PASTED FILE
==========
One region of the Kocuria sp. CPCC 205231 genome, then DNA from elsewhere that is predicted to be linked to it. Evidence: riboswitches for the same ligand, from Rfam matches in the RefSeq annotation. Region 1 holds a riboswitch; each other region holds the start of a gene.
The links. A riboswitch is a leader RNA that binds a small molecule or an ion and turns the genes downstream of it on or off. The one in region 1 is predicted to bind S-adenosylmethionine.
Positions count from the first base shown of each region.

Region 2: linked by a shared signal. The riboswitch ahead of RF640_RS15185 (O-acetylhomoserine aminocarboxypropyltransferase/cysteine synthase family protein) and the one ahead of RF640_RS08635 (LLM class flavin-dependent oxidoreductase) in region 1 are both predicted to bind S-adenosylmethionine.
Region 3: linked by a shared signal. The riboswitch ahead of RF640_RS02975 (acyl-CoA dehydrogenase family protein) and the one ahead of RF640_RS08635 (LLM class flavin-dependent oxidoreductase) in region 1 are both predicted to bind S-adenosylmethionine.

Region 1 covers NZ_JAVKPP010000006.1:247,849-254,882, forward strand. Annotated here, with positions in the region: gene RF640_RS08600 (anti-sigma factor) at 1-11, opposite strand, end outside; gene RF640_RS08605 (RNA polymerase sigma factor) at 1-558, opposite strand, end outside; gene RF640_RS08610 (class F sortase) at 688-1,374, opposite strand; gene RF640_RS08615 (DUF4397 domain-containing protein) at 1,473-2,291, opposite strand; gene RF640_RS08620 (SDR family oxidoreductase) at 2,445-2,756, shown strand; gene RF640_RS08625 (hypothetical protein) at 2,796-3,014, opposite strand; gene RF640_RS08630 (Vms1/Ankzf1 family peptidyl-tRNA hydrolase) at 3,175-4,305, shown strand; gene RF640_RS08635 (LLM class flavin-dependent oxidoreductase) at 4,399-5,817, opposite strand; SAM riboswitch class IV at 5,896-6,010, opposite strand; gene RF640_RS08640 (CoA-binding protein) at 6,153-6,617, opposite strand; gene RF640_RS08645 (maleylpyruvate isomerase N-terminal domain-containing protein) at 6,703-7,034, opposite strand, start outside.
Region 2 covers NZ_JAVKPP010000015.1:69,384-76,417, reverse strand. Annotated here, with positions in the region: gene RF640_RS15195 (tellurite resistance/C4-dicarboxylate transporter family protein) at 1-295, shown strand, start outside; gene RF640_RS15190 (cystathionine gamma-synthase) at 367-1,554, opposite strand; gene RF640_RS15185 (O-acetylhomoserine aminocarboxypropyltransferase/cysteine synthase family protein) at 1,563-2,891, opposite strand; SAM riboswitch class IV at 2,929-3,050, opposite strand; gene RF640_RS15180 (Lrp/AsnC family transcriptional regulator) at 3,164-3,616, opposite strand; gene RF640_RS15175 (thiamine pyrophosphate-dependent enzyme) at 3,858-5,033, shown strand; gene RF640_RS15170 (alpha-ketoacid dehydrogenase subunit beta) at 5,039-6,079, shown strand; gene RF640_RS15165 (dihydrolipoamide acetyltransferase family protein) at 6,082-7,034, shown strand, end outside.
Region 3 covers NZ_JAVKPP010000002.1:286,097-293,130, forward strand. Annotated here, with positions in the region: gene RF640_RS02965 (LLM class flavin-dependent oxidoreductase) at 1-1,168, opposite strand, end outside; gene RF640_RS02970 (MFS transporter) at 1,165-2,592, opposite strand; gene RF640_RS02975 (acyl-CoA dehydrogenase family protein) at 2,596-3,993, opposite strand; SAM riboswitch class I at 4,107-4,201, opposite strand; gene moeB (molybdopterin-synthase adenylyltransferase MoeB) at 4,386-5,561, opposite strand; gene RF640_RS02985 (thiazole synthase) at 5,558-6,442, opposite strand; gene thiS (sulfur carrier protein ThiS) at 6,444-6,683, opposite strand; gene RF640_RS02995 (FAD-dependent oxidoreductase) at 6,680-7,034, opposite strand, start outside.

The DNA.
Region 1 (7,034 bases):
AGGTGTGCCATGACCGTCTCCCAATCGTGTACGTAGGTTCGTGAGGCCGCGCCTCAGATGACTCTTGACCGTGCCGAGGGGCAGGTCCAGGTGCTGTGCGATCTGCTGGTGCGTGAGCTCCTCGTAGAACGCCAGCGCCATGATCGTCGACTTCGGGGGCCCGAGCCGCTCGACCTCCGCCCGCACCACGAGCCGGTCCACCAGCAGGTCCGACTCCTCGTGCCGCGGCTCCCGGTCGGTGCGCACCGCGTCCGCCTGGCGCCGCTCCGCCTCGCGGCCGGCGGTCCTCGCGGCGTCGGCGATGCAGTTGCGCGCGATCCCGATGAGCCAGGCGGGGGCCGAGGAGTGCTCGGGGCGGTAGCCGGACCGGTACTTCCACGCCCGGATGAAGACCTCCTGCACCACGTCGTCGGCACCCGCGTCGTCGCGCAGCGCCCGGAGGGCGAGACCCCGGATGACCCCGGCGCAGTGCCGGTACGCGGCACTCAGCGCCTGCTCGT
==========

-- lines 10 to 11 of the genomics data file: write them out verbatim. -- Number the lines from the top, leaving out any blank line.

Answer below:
Region 1 (7,034 bases):
AGGTGTGCCATGACCGTCTCCCAATCGTGTACGTAGGTTCGTGAGGCCGCGCCTCAGATGACTCTTGACCGTGCCGAGGGGCAGGTCCAGGTGCTGTGCGATCTGCTGGTGCGTGAGCTCCTCGTAGAACGCCAGCGCCATGATCGTCGACTTCGGGGGCCCGAGCCGCTCGACCTCCGCCCGCACCACGAGCCGGTCCACCAGCAGGTCCGACTCCTCGTGCCGCGGCTCCCGGTCGGTGCGCACCGCGTCCGCCTGGCGCCGCTCCGCCTCGCGGCCGGCGGTCCTCGCGGCGTCGGCGATGCAGTTGCGCGCGATCCCGATGAGCCAGGCGGGGGCCGAGGAGTGCTCGGGGCGGTAGCCGGACCGGTACTTCCACGCCCGGATGAAGACCTCCTGCACCACGTCGTCGGCACCCGCGTCGTCGCGCAGCGCCCGGAGGGCGAGACCCCGGATGACCCCGGCGCAGTGCCGGTACGCGGCACTCAGCGCCTGCTCGT